Go to page Content

2 — Analysing a historical account

Old map with the scale in miles

Above: Old map of Macquarie Island, from the Royal Society Geographical Journal article on the Australasian Antarctic Expedition, 1911–1914, public domain image, no copyright

As a class, the students will analyse the historical account in journal format that appears in the book One Small Island by Alison Lester and Coral Tulloch, identifying the organisational framework and language features of a written journal. In Sequence 5, they will be asked to write a journal entry as their first assessment task. This sequence deconstructs what a journal is and the language and organisational features generally found in historical accounts such as journals. If it is possible to have multiple copies of the book available, students can read the book during independent reading sessions, revisiting the rich examples provided within the text.


Discuss the nature of journal or diary writing. Ask if any students keep a diary themselves. The class daybook could be used as a model of one type of journal, chronicling what will be done and reflecting on what was done. The students might also recall other diaries they know of (for example, the Diary of Anne Frank).

Photocopy and enlarge one of the early journal entries from One Small Island (for example, 1816 on page 8) or display it on an interactive whiteboard.

Before beginning the sequence, allow time for the students to read the text in guided or independent reading sessions. They might then volunteer to read sections to the class. Alternatively, you can read the text during a modelled reading session.

Activity 1: Analysing the text using the one-text model

To analyse the text, the students are asked to identify its organisational framework and language features. Use sticky notes to record the students’ ideas, placing the organisational framework on the left side and the language features on the right side of the enlarged text. This is a whole class experience, with targeted questioning addressing the different capabilities in the group. This approach allows an anchor chart to be co-constructed and used as a scaffold for further tasks and generates the success criteria for this learning task. It can be further crafted into a rubric for future assessment.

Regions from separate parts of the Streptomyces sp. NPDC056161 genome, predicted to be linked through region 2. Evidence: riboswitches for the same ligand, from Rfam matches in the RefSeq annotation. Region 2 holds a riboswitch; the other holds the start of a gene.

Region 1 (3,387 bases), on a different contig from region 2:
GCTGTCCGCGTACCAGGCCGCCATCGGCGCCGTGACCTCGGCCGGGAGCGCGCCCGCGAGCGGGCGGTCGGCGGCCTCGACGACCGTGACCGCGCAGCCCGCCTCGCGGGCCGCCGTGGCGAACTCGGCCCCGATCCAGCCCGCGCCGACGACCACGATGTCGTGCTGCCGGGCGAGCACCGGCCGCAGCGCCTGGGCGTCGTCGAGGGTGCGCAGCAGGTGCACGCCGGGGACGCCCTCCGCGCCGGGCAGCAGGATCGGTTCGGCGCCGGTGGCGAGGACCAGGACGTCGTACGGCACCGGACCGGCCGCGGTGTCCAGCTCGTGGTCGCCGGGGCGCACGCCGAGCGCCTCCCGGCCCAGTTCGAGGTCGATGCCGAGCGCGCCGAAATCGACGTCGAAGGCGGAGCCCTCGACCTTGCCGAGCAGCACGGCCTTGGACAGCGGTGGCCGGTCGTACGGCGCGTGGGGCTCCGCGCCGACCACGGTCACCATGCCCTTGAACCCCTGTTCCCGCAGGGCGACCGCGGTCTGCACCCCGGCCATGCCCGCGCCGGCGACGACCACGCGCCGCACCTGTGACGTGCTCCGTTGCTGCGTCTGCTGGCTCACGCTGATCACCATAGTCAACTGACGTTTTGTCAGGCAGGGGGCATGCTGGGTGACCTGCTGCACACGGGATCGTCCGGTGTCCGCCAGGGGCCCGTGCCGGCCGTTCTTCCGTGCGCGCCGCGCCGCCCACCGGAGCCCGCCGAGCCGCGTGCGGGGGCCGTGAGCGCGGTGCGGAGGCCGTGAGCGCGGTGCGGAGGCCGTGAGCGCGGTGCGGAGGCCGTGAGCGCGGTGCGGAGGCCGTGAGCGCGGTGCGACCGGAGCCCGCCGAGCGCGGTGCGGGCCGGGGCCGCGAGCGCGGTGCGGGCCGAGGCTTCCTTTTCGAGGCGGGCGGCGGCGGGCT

General questions to the students could include:

Specific student questions related to text include:

Record the students’ responses to the questions under the following headings: Text purpose, Grammatical features and Literary resources. This list can be used by students to scaffold their writing. ACELA1504ACELT1795ACELY1701


Review the features the students listed and ask them to identify them in other journal entries later if they choose to read the book during silent reading time (see Resources for suggested titles). You can display the one-text model on the working wall where all work for this unit is displayed so the students can refer back to it at any stage.